Sunday, February 09, 2020

Project ≠ Product ≠ Business ≠ Company

Project ≠ Product ≠ Business ≠ Company
Last few weeks I had a number of heated discussions around these terms. People get confused and make wrong decisions because of this.

This is my take on it.

A project is a temporary endeavor undertaken to create a unique product, service or result. It is temporary in that it has a defined beginning and end in time, and therefore defined scope and resources.

And a project is unique in that it is not a routine job, but a specific set of jobs designed to accomplish a singular goal. So a project team often includes people who don’t usually work together – sometimes from different organizations and across multiple geographies.

Where each project is unique, doing projects is something that is recurring. Most organizations spend a lot of time and money on projects.

That is why investing in project management capabilities gives you usually a high ROI.

A product is something that you can build and sell, directly or indirectly. It is the "thing" (though it can be a service) that you could make money from via a business. By itself, though, it won't make money.

Typically the first version of a new product or service is the result of a project. The second version is usually not.

A business is a set of people, processes, and tools that have been structured around a product or service to enable it to make money.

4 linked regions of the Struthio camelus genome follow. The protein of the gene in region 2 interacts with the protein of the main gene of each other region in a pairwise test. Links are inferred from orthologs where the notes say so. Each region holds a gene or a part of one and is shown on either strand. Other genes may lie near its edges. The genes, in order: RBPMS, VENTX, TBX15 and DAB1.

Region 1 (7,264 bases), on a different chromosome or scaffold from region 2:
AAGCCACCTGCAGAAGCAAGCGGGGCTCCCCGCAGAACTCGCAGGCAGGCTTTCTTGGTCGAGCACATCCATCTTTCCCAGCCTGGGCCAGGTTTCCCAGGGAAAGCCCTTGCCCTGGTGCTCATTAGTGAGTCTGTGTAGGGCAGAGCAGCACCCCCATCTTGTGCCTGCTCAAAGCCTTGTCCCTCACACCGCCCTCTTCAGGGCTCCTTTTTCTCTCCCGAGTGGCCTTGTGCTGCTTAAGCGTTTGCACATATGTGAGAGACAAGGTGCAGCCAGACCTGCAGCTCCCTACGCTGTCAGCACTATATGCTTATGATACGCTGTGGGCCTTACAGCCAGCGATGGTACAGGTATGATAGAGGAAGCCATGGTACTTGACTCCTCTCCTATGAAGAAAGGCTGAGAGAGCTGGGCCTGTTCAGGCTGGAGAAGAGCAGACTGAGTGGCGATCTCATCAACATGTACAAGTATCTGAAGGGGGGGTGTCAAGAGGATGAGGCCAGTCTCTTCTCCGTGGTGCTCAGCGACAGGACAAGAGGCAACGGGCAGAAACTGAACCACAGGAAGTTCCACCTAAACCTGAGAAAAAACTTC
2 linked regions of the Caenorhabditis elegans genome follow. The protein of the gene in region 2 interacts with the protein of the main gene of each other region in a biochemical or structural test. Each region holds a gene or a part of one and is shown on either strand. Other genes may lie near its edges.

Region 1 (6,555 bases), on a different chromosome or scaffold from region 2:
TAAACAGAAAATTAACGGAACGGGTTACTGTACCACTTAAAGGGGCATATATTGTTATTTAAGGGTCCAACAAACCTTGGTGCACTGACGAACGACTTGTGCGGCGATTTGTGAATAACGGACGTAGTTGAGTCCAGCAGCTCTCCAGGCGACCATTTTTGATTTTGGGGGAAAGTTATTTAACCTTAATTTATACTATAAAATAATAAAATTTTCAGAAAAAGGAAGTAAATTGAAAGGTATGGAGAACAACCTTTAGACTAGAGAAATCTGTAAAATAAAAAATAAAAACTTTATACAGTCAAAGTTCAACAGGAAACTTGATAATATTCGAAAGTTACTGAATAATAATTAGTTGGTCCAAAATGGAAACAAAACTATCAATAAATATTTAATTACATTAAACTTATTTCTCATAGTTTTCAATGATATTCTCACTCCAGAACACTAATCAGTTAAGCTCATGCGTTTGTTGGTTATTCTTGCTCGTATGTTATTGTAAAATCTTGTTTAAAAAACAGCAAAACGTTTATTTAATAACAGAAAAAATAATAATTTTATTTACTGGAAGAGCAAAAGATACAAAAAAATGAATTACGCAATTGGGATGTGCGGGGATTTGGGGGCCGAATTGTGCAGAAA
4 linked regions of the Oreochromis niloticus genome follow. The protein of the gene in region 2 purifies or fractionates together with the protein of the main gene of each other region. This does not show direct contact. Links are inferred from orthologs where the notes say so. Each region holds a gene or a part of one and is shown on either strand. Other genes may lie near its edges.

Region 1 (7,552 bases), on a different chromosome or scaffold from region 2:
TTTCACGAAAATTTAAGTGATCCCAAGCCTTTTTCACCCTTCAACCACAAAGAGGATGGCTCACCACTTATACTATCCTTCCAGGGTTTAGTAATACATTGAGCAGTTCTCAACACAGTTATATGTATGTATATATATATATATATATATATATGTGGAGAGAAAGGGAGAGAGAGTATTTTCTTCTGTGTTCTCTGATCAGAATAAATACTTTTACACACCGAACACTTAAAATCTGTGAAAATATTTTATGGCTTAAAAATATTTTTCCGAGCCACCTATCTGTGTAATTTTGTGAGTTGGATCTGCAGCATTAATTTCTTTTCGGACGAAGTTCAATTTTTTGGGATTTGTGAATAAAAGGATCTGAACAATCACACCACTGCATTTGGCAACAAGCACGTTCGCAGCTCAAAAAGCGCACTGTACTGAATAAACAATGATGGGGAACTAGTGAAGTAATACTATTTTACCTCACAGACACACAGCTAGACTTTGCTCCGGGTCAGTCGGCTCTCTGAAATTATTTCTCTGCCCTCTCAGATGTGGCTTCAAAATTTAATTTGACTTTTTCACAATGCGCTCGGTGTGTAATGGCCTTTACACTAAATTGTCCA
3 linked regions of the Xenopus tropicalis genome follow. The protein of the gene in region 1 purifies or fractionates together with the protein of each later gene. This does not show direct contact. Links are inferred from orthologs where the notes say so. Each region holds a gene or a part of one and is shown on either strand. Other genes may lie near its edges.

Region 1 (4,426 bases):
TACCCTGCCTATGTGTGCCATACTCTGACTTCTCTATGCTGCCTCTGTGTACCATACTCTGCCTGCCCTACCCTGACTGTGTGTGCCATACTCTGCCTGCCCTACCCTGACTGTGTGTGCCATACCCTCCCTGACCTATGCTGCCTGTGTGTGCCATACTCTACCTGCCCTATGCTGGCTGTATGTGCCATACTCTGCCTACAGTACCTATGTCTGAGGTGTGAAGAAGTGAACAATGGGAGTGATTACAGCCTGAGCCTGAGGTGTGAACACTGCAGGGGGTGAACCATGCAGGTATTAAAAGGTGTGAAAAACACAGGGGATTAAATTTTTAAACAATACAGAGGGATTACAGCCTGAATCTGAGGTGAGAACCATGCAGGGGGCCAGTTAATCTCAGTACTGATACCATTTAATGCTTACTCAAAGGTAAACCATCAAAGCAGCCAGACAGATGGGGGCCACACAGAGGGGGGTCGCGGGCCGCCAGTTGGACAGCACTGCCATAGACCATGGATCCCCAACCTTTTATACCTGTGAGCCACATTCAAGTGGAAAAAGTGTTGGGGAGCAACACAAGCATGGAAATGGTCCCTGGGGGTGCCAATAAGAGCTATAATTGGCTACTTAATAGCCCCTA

Ideally, a business is profitable, but it may not be.

Ideally, a business doesn't depend on any specific person being a part of it (including the founders), but it may rely on some exceptional people.

You can't run a business solely with projects. You need day-to-day operations.

A company is an organization of people that is designed to run one or more businesses successfully and to create new businesses to respond to opportunities in the marketplace.

This must be, ultimately, independent of any specific employee, since companies, unlike products and businesses, are (or should be) built to last for decades.

A business is worth much more than the product that it sells.

A company is worth much more than the business that keeps it alive.

This is one good rationale for why some startups (e.g. WeWork, Facebook, Twitter), operating in environments where it's easy to raise money, have bypassed the "build a business" step to go straight to building a company.

The danger with that is that if you don't first build a business, you might end up building a company that's incapable of building new businesses - and that's not worth a whole lot.

In a nutshell: Project ≠ Product ≠ Business ≠ Company
Posted on Sunday, February 09, 2020 by Henrico Dolfing